Six Technologies for Dry Eye
These devices facilitate diagnosis and patient education.
APRIL JASPER, O.D.
The diagnosis and treatment of dry eye disease (DED) enables us to positively change these patients’ lives, while increasing our bottom lines through necessary related testing and patient referrals.
Here, I discuss six technologies that can aid in the diagnosis, treatment and patient education of DED.
1 Corneal topographer
Corneal topography reveals abnormal tear film and tear quality. Also, it enables us to “show” patients their DED signs, instilling adherence to our prescribed treatment(s).
Of note: Many topographers capture external cornea and conjunctiva images, a feature that can be important in today’s climate of increased insurance audits.
2 Anterior segment camera
Photography of the anterior segment can be used to demonstrate to the patient any irregularities in the ocular surface, as well as staining patterns. Also, such photography is crucial in establishing patient understanding of DED. The Oculus Keratograph (OCULUS Optikgerate GmbH) provides meibomian gland images and contains tear film scan software to non-invasively measure tear quality and quantity. Once patients can “see” what you’re talking about, treatment
compliance is strengthened.
The videography of these cameras can assist in the diagnosis, treatment and patient comprehension regarding DED because it shows corneal staining and TBUT. Further, videography allows for documentation so you can monitor DED progression.
3 Tear testing system
The TearScan MicroAssay System (Advanced Tear Diagnostics) is a point-of-care diagnostic lab test that assesses the tears for the biomarkers lactoferrin and IgE, which are essential in the differential diagnosis of DED and ocular allergy, respectively. Specifically, you use the System’s Tear Capture Device to acquire a 0.5ul tear sample from the eye’s temporal inferior lid margin, deposit it in the System’s Test kit well, add a couple drops of chase solution in the well below each sample, wait for the control lines, and place the Tear Capture Device into the System’s TearScan for the outcome. You can show patients their results while discussing DED.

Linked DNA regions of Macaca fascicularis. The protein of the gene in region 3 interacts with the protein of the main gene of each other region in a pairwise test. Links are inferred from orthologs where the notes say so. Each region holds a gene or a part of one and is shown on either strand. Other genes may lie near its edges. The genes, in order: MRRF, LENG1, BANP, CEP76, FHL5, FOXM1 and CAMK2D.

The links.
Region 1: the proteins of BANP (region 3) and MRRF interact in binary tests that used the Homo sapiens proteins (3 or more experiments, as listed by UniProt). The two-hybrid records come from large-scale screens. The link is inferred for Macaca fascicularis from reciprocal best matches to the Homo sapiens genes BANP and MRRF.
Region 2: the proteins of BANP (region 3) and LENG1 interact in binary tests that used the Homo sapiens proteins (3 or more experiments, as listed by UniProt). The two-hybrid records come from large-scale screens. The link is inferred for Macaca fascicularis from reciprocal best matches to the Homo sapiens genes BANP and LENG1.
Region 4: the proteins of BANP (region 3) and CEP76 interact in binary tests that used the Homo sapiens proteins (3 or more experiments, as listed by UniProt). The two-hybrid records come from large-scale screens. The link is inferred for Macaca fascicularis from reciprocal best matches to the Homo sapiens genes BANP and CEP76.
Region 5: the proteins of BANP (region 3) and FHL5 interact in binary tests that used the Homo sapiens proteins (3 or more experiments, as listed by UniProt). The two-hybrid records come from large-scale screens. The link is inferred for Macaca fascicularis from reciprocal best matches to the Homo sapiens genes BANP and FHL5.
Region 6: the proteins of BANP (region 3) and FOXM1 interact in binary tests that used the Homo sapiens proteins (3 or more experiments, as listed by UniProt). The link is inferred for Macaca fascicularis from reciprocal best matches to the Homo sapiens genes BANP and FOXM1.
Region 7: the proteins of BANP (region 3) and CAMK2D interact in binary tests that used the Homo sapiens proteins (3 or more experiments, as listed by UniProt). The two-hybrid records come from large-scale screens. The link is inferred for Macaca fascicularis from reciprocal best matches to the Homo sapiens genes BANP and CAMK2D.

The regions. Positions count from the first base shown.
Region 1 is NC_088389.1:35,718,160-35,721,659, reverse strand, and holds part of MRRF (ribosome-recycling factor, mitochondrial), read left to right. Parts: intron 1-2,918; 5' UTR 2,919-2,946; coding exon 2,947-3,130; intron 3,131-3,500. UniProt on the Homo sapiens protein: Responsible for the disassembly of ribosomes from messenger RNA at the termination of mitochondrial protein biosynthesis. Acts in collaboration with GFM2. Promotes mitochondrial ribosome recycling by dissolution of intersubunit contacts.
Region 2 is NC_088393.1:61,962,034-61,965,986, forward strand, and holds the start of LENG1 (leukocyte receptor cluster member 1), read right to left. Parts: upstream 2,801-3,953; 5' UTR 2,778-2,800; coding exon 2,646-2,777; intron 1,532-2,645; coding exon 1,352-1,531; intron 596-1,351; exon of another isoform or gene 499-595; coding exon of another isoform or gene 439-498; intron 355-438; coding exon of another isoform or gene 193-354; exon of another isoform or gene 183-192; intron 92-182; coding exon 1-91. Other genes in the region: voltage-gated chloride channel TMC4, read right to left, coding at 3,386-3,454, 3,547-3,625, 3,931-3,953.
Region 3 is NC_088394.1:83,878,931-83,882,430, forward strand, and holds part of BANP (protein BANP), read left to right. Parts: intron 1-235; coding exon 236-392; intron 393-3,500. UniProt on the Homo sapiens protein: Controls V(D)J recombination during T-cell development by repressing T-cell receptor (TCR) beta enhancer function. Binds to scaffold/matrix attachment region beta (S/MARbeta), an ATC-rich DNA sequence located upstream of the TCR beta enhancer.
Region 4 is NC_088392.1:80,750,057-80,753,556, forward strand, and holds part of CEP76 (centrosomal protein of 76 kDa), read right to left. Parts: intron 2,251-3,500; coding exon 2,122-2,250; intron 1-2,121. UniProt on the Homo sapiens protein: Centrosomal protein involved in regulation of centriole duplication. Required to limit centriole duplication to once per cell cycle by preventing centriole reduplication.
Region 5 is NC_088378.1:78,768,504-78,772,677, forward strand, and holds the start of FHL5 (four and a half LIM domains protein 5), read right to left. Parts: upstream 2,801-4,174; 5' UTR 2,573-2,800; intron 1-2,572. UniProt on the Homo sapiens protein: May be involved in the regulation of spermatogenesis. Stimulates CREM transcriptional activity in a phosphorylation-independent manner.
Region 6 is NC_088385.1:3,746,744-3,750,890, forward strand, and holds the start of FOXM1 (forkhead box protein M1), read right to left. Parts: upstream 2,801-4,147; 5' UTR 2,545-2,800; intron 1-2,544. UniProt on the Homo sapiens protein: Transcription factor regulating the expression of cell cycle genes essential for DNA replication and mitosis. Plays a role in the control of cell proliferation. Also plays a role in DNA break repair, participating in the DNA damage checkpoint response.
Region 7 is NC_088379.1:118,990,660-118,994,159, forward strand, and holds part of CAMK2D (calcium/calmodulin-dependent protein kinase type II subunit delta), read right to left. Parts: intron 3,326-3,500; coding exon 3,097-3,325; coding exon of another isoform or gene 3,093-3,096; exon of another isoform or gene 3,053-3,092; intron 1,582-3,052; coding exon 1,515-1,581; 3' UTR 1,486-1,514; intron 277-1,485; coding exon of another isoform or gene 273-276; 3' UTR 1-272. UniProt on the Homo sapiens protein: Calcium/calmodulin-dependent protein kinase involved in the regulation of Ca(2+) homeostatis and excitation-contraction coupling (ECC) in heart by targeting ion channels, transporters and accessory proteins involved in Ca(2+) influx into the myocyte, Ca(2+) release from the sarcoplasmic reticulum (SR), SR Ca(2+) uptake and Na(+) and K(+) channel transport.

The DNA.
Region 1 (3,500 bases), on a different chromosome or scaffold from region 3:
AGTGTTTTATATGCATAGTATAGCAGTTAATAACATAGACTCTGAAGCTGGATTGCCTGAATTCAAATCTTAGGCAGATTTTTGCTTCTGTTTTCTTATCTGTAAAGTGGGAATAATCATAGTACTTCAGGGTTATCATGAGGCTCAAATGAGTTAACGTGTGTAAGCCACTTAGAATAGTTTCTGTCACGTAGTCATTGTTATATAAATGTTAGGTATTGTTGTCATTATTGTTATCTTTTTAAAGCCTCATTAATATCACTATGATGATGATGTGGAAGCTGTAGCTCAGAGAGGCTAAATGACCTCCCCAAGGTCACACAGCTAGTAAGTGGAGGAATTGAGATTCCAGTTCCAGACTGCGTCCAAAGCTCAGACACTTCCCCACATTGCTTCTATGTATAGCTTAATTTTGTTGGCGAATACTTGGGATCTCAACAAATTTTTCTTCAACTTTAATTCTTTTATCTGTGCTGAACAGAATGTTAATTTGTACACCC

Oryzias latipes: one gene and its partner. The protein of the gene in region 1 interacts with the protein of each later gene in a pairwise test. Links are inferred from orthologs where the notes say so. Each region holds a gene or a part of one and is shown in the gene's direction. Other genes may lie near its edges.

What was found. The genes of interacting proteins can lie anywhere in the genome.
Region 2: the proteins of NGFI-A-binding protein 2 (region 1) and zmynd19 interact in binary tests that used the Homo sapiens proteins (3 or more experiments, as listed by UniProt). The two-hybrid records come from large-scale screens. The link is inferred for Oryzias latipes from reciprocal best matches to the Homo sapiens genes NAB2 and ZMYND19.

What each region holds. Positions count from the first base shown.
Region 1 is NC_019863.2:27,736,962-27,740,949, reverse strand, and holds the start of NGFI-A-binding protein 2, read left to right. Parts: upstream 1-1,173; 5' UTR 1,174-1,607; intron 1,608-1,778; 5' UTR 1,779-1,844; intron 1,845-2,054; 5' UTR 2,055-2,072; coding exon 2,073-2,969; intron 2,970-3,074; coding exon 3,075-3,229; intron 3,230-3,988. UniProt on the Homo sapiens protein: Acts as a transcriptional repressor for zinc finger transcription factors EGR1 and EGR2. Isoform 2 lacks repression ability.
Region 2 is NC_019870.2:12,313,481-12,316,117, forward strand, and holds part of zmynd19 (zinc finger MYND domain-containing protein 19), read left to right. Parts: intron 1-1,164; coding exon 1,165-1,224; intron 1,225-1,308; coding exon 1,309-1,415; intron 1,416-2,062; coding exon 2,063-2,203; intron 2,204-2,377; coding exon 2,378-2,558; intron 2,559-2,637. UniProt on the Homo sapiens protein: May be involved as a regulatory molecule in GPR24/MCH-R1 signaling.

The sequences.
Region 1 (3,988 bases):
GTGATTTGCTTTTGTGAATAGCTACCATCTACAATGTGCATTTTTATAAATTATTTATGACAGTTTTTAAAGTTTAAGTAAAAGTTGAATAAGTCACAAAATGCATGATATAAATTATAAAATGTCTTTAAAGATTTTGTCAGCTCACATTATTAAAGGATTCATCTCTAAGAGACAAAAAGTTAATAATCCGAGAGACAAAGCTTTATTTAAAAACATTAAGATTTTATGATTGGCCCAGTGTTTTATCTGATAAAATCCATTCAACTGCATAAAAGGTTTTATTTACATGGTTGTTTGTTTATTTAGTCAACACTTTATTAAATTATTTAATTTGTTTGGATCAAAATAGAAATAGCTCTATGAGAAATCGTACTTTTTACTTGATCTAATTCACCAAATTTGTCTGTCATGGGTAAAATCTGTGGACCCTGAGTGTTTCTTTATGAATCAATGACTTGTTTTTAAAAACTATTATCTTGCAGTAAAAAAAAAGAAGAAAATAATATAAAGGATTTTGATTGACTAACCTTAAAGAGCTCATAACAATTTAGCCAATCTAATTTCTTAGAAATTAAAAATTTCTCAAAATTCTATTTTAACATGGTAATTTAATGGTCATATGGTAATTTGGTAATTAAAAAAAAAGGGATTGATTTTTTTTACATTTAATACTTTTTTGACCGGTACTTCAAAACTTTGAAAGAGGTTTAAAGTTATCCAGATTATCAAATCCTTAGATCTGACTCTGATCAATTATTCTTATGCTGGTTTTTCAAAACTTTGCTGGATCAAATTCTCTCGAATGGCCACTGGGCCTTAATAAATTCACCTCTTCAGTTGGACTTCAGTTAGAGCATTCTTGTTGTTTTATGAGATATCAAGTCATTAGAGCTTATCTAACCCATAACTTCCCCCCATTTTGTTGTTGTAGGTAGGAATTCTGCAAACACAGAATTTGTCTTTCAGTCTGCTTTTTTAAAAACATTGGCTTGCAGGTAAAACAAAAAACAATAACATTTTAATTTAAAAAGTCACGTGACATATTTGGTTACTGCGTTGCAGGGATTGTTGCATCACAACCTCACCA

4 Inflammatory marker detector
InflammaDry (RPS) is an in-office test stick that identifies DED via elevated levels of MMP-9 protein in tear samples. Samples are acquired from the palpebral conjunctiva. You can show patients test results.
The LipiView Ocular Surface Interferometer (Tear-Science), part of the LipiFlow System, captures digital images of the tear film and measures the oily lipid layer’s absolute thickness. You and your patients can see the tear film interference pattern and the blinking pattern, facilitating diagnosis and treatment compliance.
6 Osmolarity test
A failure of homeostatic osmolarity regulation results in abnormal tear osmolarity, which is a key DED feature. The higher the osmolarity, the more severe the DED. The TearLab Osmolarity System (TearLab Corporation) measures osmolarity.
Making a difference
DED is often overlooked or misunderstood. The aforementioned technology provides a clear picture of it. OM
Dr. Jasper is a Vision Source Administrator and in private practice in West Palm Beach, Fla. E-mail her at firstname.lastname@example.org, or comment at email@example.com.
Optometric Management, Volume: 49 , Issue: April 2014, page(s): 60